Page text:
Posted by: rcottrill | December 29, 2010

Today in 1849 – It Came Upon the Midnight Clear published

Edmund Hamilton Sears wrote this popular Christmas carol at the request of a pastor friend. It was published in Boston’s Christian Register. Fifteen years earlier, Sears had written another carol (that I believe is superior), Calm on the Listening Ear of Night. But here is a sample stanza of It Came Upon the Midnight Clear.

It came upon the midnight clear,
That glorious song of old,
From angels bending near the earth,
To touch their harps of gold;
“Peace on the earth, good will to men,
From heaven’s all gracious King.”
The world in solemn stillness lay,
To hear the angels sing.

(2) Today in 1876 – Philip Bliss Died
Philip Paul Bliss was one of the nineteenth century’s greatest gospel song writers, with dozens of songs to his credit. Many are still found in our hymnals. (See Today in 1838 for a list.) One that is less often used is a powerful hymn of commitment the author called simply My Prayer. It is one of those songs that would provide a wealth of material for Bible study and meditation. Here it is, in its entirety.

More holiness give me, more strivings within.
More patience in suffering, more sorrow for sin.
More faith in my Saviour, more sense of His care.
More joy in His service, more purpose in prayer.

More gratitude give me, more trust in the Lord.
More zeal for His glory, more hope in His Word.
More tears for His sorrows, more pain at His grief.
More meekness in trial, more praise for relief.

More purity give me, more strength to o’ercome,
More freedom from earth-stains, more longings for home.
More fit for the kingdom, more useful I’d be,
More blessèd and holy, more, Saviour, like Thee.

Graphic Train WreckOn the above date, Philip Bliss and his wife were on their way back to Chicago by train. They had spent Christmas visiting some relatives in Pennsylvania, and Bliss was looking forward to getting back to assist D. L. Moody with a great evangelistic campaign, early in the new year. But it was not to be.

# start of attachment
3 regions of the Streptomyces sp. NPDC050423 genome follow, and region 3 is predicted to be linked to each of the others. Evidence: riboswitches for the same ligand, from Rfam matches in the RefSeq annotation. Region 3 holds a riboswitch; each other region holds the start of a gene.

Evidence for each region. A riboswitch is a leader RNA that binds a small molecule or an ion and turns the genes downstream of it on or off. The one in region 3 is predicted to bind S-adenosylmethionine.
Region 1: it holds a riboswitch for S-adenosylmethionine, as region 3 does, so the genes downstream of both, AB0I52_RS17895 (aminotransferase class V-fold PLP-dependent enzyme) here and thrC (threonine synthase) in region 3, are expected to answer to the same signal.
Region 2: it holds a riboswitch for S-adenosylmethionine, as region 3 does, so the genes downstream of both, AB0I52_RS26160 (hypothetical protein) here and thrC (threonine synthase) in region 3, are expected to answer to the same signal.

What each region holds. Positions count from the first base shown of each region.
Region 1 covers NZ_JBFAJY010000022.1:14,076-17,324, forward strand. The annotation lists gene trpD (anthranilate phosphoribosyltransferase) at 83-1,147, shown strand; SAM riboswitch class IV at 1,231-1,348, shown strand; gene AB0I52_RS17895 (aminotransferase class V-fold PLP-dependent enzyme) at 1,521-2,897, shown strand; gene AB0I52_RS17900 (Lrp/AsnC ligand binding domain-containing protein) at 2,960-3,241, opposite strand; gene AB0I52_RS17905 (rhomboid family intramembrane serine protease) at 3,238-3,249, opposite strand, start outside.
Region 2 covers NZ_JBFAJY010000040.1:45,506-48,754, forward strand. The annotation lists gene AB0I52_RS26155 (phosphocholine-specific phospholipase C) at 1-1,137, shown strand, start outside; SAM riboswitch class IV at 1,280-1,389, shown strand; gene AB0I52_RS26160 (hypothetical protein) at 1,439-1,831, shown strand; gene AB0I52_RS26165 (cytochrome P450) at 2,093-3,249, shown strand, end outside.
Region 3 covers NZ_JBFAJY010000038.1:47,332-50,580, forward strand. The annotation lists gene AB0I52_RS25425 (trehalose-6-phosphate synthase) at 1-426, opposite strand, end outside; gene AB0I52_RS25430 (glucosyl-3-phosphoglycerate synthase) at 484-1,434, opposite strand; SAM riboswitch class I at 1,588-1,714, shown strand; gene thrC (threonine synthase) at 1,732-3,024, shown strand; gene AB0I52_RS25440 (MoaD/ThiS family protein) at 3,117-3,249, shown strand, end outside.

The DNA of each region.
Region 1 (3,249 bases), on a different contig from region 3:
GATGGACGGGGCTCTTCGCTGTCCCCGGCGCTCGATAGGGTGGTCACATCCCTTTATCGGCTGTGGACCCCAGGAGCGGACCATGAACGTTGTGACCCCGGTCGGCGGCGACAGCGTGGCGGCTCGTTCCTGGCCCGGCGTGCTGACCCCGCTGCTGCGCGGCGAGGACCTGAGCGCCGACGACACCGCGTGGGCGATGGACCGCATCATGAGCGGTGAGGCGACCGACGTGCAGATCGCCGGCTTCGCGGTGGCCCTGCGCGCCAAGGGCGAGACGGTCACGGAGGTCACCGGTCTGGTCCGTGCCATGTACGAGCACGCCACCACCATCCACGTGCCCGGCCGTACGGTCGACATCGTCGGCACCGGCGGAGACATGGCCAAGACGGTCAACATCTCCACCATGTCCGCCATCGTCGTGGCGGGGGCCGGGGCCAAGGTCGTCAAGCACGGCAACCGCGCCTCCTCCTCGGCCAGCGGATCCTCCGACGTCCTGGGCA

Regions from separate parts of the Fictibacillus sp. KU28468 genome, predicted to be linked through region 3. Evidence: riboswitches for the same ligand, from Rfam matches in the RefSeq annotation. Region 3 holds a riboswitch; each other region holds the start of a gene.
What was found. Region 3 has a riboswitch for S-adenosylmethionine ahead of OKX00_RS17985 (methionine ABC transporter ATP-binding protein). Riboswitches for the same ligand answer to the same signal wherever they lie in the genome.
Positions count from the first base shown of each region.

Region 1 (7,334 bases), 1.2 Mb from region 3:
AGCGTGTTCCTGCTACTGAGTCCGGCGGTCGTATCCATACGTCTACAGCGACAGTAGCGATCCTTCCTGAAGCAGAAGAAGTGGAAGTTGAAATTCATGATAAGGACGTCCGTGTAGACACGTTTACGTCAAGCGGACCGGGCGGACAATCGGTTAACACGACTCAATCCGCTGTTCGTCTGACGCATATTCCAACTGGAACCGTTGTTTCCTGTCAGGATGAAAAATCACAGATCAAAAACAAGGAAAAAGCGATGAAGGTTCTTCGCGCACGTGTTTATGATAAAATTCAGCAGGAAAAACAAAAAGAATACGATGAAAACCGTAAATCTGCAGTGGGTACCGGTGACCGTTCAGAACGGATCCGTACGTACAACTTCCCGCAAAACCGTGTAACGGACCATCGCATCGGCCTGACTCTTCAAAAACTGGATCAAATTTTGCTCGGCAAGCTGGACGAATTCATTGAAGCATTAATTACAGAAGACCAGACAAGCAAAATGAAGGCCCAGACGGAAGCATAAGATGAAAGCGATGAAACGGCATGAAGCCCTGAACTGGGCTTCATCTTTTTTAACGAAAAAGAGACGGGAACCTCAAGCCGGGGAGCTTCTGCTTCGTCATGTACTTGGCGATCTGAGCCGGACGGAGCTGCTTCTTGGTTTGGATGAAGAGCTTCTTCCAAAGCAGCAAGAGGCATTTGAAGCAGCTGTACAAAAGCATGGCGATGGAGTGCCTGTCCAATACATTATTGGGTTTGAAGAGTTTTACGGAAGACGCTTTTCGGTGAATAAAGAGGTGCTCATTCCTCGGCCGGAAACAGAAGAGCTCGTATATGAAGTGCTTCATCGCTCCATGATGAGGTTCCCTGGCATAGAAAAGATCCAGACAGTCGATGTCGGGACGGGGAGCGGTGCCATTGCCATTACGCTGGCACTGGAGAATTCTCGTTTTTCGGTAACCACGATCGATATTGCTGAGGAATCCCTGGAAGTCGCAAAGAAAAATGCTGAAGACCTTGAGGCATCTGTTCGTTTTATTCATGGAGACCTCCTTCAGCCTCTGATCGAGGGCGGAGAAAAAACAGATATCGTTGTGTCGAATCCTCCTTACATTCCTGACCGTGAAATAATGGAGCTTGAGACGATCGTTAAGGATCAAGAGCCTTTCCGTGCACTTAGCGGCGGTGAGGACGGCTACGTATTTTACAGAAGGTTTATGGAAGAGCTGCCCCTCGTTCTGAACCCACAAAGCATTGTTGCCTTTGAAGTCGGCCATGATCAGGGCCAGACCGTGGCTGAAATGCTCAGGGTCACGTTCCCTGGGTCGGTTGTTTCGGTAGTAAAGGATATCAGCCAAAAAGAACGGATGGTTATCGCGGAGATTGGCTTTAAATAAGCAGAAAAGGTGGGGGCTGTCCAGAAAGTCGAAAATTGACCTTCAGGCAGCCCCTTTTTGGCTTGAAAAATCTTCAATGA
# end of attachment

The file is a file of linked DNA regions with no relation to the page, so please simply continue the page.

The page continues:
As the train approached Ashtabula, Ohio, it had to cross a bridge spanning a ravine 80 to 100 feet deep. Suddenly, the bridge gave way, plunging the train into the gorge. The wooden railway cars quickly caught fire. Philip Bliss was able to crawl free of the wreckage, but when he realized his wife was still inside, he went back into the car in an attempt to free her. Both of them perished, along with about a hundred others. In a strange irony, Bliss had addressed an audience the night before the accident and said to them, “I may never pass this way again.” Then he sang a solo entitled, I’m Going Home Tomorrow.

Some time later, the Blisses’ trunk was discovered. Inside was what may have been Bliss’s last written song, My Redeemer, awaiting a tune. It was, in effect, a last testimony of this godly man. His close friend James McGranahan supplied the melody and it was sung shortly after in the great Moody Tabernacle, with Major Daniel Whittle, another hymn writer, sharing the story behind it.

I will sing of my Redeemer,
And His wondrous love to me;
On the cruel cross He suffered,
From the curse to set me free.

Sing, oh sing, of my Redeemer,
With His blood, He purchased me.
On the cross, He sealed my pardon,
Paid the debt, and made me free.

I will praise my dear Redeemer,
His triumphant power I’ll tell,
How the victory He giveth
Over sin, and death, and hell.

I suppose it has to do in part with one’s hymn-singing tradition, but in my experience this beautiful song is sometimes sung too quickly. The fact that “On the cruel cross He suffered” ought to cause us to reflect reverently on what Calvary means to us–as should the truth of the sinner’s “lost estate,” and his condemnation under “the curse.” The results of Christ shedding His blood on the cross are wonderful, but the fact of it, the event itself should be approached with holy awe.

If we’re not careful, a quicker pace can tend to trivialize sobering truths. (For instance, listen to this.) The group in the example below does better–though actually, I might take the song a bit slower still.  And apart from the tempo, there is a sense of tenderness and worship in the very singing style of the latter that breathes a deeper understanding of the text.